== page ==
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  • True, they had the unpleasantness of often witnessing acts of odious despotism, ' lettres de cachet ', etc.

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  • The official dose of powdered colchicum is 2 to 5 grains, which may be given in a cachet.

    0
    0
  • As to the marquess, his use of lettres de cachet is perfectly defensible on the theory of lettres de cachet, and Mirabeau, if any son, surely deserved such correction.

    0
    0
  • The affair ended by his escaping to Switzerland, where Sophie joined him; they then went to Holland, where he lived by hackwork for the booksellers; meanwhile Mirabeau had been condemned to death at Pontarlier for rapt et vol, and in May 1777 he was seized by the French police, and imprisoned by a lettre de cachet in the castle of Vincennes.

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    0
  • During his imprisonment he seems to have learnt to control his passions from their very exhaustion, for the early part of his confinement is marked by the indecent letters to Sophie (first published in 1793), and the obscene Erotica biblion and Ma conversion, while to the later months belongs his political work of any value, the Lettres de cachet, published after his liberation (1782).

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  • After a period of work in Holland he betook himself to England, where his treatise on lettres de cachet had been much admired, being translated into English in 1787, and where he was soon admitted into the best Whig literary and political society of London, through his old schoolfellow Gilbert Elliot, who had now inherited his father's baronetcy and estates, and become a leading Whig member of parliament.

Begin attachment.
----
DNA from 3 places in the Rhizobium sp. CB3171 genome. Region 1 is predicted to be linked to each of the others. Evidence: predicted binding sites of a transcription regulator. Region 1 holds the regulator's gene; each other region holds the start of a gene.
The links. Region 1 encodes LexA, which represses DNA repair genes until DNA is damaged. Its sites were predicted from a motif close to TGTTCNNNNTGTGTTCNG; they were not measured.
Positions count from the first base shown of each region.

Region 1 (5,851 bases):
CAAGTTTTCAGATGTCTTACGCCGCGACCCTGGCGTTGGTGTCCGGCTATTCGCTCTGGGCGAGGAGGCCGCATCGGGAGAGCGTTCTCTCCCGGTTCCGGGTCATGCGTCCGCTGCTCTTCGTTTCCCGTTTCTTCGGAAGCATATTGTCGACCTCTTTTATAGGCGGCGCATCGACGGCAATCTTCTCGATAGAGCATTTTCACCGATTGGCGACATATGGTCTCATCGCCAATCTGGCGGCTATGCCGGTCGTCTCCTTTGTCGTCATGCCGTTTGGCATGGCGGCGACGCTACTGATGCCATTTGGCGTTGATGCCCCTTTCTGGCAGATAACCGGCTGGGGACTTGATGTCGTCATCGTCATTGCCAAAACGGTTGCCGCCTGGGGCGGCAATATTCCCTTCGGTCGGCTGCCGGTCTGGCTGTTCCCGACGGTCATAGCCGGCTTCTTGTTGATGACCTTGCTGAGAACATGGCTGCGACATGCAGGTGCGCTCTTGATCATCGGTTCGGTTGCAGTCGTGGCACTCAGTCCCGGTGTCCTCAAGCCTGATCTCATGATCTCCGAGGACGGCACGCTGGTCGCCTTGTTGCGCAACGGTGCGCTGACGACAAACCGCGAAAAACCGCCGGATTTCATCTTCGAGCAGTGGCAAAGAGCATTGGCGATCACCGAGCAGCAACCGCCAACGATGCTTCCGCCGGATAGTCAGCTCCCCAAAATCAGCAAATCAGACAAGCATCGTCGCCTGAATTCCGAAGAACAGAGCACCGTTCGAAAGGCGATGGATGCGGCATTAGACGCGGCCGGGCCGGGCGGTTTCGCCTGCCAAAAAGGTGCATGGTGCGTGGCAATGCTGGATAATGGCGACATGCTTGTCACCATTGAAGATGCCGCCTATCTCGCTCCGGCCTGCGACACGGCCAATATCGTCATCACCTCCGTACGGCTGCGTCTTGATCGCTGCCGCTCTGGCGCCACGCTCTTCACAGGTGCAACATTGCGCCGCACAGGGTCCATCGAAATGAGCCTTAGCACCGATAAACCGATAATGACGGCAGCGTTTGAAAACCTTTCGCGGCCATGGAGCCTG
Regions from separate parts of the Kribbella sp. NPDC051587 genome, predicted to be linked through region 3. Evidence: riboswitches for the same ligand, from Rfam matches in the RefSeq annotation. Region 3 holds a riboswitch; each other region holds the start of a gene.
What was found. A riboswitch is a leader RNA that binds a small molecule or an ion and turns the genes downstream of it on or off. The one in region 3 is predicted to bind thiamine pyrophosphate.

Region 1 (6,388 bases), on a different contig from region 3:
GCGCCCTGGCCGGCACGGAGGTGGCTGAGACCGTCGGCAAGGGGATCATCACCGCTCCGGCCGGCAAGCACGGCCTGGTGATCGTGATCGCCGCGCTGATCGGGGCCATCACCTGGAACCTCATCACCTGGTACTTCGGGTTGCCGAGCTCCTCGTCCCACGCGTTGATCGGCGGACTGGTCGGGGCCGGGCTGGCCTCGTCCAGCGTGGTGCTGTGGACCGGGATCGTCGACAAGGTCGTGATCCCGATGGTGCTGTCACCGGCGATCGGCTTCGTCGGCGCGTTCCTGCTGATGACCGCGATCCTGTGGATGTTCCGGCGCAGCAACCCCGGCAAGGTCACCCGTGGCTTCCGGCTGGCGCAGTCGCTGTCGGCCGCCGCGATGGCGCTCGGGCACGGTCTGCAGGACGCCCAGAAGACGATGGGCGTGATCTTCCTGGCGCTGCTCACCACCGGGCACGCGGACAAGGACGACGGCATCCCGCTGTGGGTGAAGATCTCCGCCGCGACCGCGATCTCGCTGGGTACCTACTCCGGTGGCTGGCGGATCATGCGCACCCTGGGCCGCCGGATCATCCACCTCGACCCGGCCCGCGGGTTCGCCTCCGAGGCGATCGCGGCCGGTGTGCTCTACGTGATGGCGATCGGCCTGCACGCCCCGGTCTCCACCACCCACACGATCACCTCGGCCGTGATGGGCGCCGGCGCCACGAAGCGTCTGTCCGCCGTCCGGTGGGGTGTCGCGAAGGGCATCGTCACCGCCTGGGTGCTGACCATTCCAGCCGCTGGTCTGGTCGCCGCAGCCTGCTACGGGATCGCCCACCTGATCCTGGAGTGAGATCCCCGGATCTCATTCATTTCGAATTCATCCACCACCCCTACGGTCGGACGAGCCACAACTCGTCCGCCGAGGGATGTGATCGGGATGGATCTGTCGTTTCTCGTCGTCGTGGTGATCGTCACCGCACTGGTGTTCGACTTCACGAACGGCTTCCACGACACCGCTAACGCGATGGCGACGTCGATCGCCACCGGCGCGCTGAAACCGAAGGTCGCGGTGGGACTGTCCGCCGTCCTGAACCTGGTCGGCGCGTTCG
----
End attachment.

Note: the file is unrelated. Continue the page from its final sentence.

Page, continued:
0
    0
  • The mother discouraged the affair, and, though Voltaire tried to avail himself of the mania for proselytizing which then distinguished France, his father stopped any idea of a match by procuring a lelire de cachet, which, however, he did not use.

    0
    0
  • The cachet of the Fukagawa atelier was indiscriminately applied to all such pieces, and has probably proved a source of confusion to collectors.

    0
    0
  • The volatile oil - oleum cubebae - is also official, and is the form in which this drug is most commonly used, the dose being 5 to 20 minims, which may be suspended in mucilage or given after meals in a cachet.

    0
    0
  • LETTRES DE CACHET.

    0
    0
  • Considered solely as French documents, lettres de cachet may be defined as letters signed by the king of France, countersigned by one of his ministers, and closed with the royal seal (cachet) .

    0
    0
  • In the case of organized bodies lettres de cachet were issued for the purpose of enjoining members to assemble or to accomplish some definite act; the provincial estates were convoked in this manner, and it was by a lettre de cachet (called lettre de jussion) that the king ordered a parlement to register a law in the teeth of its own remonstrances.

    0
    0
  • The best-known lettres de cachet, however, were those which may be called penal, by which the king sentenced a subject without trial and without an opportunity of defence to imprisonment in a state prison or an ordinary gaol, confinement in a convent or a hospital, transportation to the colonies, or relegation to a given place within the realm.

    0
    0
  • But in the 14th century the principle was introduced that the order should be written, and hence arose the lettre de cachet.

    0
    0
  • The lettre de cachet belonged to the class of lettres closes, as opposed to lettres patentes, which contained the expression of the legal and permanent will of the king, and had to be furnished with the seal of state affixed by the chancellor.

    0
    0